Nisbets have been living in this part of southwest Scotland since the 14th century. Well documented families include Nisbet of Greenholm, remembered in family monuments in Galston Parish Church, Nisbet of Hardhill, and Nisbet of Sornhill. Nisbets played a prominent role among the Covenanters of the 1670s-80s. After the restoration of Charles II to the throne in 1660, he attempted to impose state control over the Church. Many ministers were expelled from their churches, but continued to preach to their
congregations on the hillsides. Government repression continued,
peaking in the “killing times” of 1685. John Nisbet “The Martyr” of Hardhill (1627-85) fought on behalf of the Covenanters at battles such as the Pentland Rising (1666). In 1685 he was captured by his
distant relative, Robert Nisbet, and hung in Edinburgh. He is remembered by memorials in the kirkyard at Loudoun Church, Newmilns (left) and (formerly) at the entrance to the Martyrs Church in Glasgow. John Nisbet the younger, was executed in Kilmarnock in 1683; the spot is marked by a pavement memorial.
The churchyard contains a memorial to Nisbet (photo at top of page). In 2006 the clan chief unveiled a new memorial plaque inside the church: 'DEDICATED TO THE MEMORY OF MURDOCH NISBET HARDHILL FARM -NEWMILNS WHO IN 1520 TRANSLATED THE NEW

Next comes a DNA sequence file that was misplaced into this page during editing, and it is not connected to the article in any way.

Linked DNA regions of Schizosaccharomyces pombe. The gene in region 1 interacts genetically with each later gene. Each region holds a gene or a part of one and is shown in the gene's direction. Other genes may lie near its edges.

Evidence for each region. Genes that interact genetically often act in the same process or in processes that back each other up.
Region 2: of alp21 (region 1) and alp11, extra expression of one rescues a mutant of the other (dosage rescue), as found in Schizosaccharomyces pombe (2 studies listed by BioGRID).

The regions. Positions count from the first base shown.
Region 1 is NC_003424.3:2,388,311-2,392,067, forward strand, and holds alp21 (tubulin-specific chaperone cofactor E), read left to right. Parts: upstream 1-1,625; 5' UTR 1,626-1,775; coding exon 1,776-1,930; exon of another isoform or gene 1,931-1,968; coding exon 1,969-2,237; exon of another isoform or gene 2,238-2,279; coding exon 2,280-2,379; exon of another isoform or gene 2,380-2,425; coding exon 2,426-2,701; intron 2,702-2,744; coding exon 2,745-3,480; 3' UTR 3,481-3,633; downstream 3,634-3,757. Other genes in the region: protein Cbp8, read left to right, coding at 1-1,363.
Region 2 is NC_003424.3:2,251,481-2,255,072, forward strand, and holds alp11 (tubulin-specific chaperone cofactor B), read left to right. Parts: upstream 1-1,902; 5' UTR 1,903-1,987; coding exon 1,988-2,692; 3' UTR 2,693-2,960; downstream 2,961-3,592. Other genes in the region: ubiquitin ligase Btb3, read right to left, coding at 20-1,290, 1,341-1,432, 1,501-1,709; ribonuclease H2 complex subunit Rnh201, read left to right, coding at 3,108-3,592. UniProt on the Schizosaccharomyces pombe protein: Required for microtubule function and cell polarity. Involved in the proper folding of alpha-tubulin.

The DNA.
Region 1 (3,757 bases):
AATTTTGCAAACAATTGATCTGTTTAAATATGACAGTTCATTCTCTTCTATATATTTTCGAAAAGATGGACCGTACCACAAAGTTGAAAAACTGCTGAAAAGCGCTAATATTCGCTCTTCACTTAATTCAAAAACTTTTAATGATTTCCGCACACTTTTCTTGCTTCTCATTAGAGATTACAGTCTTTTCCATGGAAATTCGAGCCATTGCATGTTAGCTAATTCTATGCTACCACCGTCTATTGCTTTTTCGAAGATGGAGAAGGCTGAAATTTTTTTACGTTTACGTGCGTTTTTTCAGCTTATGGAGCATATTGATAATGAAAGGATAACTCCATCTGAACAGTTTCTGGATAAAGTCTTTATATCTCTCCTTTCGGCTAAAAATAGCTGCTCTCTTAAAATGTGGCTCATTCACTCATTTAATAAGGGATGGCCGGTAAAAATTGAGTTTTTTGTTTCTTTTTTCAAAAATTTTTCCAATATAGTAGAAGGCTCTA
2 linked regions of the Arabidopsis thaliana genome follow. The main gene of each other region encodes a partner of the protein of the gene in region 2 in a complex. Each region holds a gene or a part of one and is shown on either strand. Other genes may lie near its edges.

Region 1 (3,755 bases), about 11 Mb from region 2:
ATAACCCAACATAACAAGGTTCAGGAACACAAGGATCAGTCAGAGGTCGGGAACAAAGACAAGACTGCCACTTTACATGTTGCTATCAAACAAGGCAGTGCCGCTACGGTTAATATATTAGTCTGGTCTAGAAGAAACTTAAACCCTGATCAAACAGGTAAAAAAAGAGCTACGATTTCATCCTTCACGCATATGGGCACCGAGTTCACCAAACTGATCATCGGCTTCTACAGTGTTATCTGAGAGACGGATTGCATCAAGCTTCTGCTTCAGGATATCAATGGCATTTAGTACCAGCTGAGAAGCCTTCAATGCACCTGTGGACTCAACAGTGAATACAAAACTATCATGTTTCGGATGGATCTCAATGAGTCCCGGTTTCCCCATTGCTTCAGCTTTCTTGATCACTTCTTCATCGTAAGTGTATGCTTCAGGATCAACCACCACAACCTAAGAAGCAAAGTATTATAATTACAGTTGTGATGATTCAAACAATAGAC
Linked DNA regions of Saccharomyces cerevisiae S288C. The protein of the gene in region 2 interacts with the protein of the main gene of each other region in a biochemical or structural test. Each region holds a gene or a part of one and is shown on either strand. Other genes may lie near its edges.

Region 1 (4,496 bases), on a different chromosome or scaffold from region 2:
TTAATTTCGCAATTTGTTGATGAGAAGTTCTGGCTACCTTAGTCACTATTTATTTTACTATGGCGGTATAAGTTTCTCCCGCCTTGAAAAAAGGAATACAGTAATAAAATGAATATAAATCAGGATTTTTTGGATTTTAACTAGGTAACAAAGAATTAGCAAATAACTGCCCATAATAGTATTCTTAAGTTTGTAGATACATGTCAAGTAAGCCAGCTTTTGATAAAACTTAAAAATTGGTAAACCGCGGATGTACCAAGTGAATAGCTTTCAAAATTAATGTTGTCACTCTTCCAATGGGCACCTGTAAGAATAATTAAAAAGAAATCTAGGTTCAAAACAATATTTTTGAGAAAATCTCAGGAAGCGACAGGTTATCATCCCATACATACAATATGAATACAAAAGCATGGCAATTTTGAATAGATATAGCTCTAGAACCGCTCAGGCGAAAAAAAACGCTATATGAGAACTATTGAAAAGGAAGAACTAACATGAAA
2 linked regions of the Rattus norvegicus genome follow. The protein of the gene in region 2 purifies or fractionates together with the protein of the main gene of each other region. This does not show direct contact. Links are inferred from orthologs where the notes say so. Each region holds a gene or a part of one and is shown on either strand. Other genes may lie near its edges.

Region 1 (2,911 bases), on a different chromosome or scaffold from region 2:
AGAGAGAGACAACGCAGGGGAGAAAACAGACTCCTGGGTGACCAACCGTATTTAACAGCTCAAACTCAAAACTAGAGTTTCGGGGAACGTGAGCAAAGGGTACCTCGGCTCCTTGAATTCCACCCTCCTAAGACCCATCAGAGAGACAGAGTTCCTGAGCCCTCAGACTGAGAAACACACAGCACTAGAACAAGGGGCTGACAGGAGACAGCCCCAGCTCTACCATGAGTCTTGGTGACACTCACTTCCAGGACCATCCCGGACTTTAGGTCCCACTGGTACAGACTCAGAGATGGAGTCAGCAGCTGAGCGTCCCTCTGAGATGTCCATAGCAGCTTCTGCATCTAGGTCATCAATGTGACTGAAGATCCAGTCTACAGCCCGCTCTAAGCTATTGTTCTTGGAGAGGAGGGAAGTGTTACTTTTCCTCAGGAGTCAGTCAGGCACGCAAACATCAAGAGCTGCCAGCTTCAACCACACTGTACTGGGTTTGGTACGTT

TESTAMENT INTO SCOTS, ENABLING THE WORD OF GOD TO BE HEARD FOR THE FIRST TIMEIN OUR NATIVE TONGUE'
Dick Institute, Kilmarnock
Local archive and museum rich in Nisbet resources.
Sornhill House, Ayrshire
Sornhill House is an attractive L shaped 17th. century laird’s (a laird being the owner of a large and long established estate) house with three floors and an attic. It is situated on high ground to the south of Newmilns – the ground overlooking Greenholm below. An outside tower window has an inscribed lintel with JN and MK (James Nisbet of Greenholm about 1620 - 1680 and his wife Marie Kennedy) with the date of 1660 on the lintel of the window above. James Nisbet of Greenholm and his wife are the first known Nisbet inhabitants of Sornhill. The first floor fireplace is inscribed with the date 1683 and RN & BN (Robert Nisbet of Greenholm, the son of James, about 1647 - 1736 and his wife Barbara Nisbet of Carfin). The kitchen is inscribed with AN 1799 (Archibald Nisbet of Sornhill, 1745 – 1823, previously resident in London and the great grandson of the afore mentioned James).
Handsome 1809 church, on the site of one much older, containing memorials to the Nisbets of Greenholme. Memorial to Andrew Knowe, friend of John Nisbet, in the churchyard.
Not far from Loudon Castle, the likely site of Murdoch Nisbet's farm.
Loudon Old Kirk
Built in the 12th century, and where the Nisbets of Hardhill would have worshipped. Located a short way NE of Galson. Worship moved to Newmilns in 1738. Very atmospheric place.
The site of three bloody skirmishes: William Wallace; Robert the Bruce in 1307, and the Battle of Drumclog in 1679. John Nisbet helped fight off John Graham's government forces.